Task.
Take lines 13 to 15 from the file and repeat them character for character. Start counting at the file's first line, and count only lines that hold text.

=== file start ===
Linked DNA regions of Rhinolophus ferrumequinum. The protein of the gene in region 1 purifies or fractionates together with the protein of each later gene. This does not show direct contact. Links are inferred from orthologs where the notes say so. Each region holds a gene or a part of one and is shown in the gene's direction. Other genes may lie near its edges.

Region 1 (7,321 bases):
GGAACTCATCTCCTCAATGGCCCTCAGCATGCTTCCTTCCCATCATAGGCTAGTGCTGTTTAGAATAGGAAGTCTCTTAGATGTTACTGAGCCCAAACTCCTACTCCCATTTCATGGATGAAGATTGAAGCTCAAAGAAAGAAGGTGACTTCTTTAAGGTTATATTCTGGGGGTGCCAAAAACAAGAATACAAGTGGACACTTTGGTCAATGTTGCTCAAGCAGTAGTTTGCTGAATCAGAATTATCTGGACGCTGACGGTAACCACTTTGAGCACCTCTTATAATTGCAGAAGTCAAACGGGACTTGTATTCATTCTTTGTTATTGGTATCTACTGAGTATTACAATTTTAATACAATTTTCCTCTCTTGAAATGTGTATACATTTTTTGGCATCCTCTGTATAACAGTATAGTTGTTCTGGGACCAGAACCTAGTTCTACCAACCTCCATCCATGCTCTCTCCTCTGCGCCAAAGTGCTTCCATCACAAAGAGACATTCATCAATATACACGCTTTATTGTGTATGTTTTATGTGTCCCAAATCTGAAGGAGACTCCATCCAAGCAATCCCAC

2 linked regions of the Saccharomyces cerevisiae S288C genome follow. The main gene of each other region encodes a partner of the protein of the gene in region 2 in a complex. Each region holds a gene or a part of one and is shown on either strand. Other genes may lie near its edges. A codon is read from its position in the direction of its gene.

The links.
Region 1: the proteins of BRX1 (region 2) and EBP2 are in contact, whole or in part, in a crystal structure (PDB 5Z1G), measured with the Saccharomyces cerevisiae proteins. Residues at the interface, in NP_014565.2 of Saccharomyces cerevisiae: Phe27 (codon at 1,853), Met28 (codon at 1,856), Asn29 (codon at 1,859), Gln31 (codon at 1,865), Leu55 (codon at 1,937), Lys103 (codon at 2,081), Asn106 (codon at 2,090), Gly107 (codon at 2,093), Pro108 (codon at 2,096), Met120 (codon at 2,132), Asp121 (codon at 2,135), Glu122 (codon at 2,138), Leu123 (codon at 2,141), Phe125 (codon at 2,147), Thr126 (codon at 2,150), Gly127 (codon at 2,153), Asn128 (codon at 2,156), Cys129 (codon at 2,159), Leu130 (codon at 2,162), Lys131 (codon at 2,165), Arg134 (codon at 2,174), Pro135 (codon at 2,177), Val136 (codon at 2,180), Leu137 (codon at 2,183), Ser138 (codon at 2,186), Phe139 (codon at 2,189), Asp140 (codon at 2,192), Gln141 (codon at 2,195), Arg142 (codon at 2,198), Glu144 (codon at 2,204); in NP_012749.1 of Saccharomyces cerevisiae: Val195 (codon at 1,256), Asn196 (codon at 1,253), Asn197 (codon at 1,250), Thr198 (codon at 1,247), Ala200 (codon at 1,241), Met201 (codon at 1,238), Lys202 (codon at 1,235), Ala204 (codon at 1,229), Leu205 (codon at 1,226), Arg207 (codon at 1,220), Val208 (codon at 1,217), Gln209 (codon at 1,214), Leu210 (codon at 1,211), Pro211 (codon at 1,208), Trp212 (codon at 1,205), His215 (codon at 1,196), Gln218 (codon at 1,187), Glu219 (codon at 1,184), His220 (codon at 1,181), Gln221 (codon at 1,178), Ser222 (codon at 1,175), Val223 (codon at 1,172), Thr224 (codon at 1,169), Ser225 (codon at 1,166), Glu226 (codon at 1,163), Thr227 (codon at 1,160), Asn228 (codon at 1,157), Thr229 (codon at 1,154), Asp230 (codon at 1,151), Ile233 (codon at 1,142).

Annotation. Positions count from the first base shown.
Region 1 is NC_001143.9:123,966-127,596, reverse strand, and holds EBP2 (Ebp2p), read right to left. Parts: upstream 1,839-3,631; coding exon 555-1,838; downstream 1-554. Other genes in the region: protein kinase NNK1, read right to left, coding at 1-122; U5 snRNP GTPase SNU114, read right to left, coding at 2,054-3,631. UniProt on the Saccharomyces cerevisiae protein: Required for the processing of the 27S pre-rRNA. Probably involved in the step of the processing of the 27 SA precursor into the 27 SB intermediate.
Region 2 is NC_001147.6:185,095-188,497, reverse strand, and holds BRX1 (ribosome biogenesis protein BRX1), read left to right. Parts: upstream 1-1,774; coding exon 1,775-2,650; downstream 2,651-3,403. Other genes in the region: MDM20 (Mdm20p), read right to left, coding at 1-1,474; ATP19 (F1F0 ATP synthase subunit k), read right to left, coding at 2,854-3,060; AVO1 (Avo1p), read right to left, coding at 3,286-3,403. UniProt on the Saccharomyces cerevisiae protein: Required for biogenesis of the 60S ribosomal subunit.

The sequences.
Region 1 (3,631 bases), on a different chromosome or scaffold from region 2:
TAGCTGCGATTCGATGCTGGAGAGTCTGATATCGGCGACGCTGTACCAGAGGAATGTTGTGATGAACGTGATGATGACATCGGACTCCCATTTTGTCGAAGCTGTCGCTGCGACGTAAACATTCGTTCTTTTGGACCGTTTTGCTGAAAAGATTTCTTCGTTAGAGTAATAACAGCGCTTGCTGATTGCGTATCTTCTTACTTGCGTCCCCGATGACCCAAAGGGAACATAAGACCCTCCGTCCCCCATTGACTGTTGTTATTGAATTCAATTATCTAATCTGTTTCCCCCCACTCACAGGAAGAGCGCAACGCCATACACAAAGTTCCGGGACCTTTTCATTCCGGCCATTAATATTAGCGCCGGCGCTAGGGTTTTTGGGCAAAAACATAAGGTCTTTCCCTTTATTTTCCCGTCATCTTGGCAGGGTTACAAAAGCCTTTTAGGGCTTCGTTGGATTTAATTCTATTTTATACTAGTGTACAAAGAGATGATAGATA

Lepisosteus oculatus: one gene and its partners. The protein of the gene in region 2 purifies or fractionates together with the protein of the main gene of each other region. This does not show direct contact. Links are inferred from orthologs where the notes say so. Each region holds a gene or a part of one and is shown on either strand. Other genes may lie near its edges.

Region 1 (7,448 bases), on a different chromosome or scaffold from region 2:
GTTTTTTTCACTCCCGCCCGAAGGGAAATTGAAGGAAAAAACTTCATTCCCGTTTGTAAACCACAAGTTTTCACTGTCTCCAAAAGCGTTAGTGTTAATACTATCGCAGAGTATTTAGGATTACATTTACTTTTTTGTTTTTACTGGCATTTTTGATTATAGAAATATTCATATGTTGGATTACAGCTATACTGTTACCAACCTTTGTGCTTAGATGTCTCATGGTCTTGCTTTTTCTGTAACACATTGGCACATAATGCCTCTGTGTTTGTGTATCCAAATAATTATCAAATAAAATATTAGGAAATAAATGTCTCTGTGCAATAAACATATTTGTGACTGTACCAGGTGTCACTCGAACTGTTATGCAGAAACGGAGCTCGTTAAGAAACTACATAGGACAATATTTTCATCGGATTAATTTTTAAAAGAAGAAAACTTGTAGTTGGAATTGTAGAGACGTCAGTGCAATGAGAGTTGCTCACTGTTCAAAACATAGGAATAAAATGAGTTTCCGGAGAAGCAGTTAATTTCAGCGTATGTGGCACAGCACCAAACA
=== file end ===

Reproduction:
Lepisosteus oculatus: one gene and its partners. The protein of the gene in region 2 purifies or fractionates together with the protein of the main gene of each other region. This does not show direct contact. Links are inferred from orthologs where the notes say so. Each region holds a gene or a part of one and is shown on either strand. Other genes may lie near its edges.

Region 1 (7,448 bases), on a different chromosome or scaffold from region 2:
GTTTTTTTCACTCCCGCCCGAAGGGAAATTGAAGGAAAAAACTTCATTCCCGTTTGTAAACCACAAGTTTTCACTGTCTCCAAAAGCGTTAGTGTTAATACTATCGCAGAGTATTTAGGATTACATTTACTTTTTTGTTTTTACTGGCATTTTTGATTATAGAAATATTCATATGTTGGATTACAGCTATACTGTTACCAACCTTTGTGCTTAGATGTCTCATGGTCTTGCTTTTTCTGTAACACATTGGCACATAATGCCTCTGTGTTTGTGTATCCAAATAATTATCAAATAAAATATTAGGAAATAAATGTCTCTGTGCAATAAACATATTTGTGACTGTACCAGGTGTCACTCGAACTGTTATGCAGAAACGGAGCTCGTTAAGAAACTACATAGGACAATATTTTCATCGGATTAATTTTTAAAAGAAGAAAACTTGTAGTTGGAATTGTAGAGACGTCAGTGCAATGAGAGTTGCTCACTGTTCAAAACATAGGAATAAAATGAGTTTCCGGAGAAGCAGTTAATTTCAGCGTATGTGGCACAGCACCAAACA